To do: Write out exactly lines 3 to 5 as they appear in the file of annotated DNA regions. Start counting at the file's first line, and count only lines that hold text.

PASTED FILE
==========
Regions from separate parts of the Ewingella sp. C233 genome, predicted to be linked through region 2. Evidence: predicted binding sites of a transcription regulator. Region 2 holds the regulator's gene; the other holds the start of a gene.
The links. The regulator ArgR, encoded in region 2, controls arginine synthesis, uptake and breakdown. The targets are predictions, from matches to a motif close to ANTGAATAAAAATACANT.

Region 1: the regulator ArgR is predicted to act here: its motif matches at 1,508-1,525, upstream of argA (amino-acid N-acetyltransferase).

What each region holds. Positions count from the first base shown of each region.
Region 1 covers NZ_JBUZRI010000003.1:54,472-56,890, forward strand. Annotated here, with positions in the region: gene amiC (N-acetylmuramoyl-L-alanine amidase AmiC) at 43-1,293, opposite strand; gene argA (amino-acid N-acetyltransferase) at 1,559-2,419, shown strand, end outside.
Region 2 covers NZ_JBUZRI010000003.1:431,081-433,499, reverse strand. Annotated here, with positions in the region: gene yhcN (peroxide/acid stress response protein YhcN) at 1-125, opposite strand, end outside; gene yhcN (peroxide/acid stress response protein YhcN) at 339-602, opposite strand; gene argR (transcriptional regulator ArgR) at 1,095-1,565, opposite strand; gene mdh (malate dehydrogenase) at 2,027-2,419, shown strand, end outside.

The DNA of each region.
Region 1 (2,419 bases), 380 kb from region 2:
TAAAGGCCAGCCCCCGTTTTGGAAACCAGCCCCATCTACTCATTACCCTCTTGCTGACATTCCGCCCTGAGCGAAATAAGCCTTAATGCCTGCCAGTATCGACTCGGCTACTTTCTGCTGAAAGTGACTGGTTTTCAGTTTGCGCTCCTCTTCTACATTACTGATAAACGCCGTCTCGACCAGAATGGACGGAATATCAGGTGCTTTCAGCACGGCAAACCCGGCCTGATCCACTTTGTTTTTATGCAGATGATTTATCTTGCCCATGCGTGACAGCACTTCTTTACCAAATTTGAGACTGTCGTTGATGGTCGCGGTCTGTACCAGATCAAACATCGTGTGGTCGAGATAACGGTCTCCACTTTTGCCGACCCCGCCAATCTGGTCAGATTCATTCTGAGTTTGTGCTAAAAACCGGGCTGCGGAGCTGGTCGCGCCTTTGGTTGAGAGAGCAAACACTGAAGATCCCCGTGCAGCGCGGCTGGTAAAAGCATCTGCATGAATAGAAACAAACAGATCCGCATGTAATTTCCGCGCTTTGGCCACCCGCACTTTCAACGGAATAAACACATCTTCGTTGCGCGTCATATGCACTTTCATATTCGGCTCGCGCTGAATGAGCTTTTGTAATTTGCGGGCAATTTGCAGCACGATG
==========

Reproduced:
Region 1: the regulator ArgR is predicted to act here: its motif matches at 1,508-1,525, upstream of argA (amino-acid N-acetyltransferase).

What each region holds. Positions count from the first base shown of each region.
Region 1 covers NZ_JBUZRI010000003.1:54,472-56,890, forward strand. Annotated here, with positions in the region: gene amiC (N-acetylmuramoyl-L-alanine amidase AmiC) at 43-1,293, opposite strand; gene argA (amino-acid N-acetyltransferase) at 1,559-2,419, shown strand, end outside.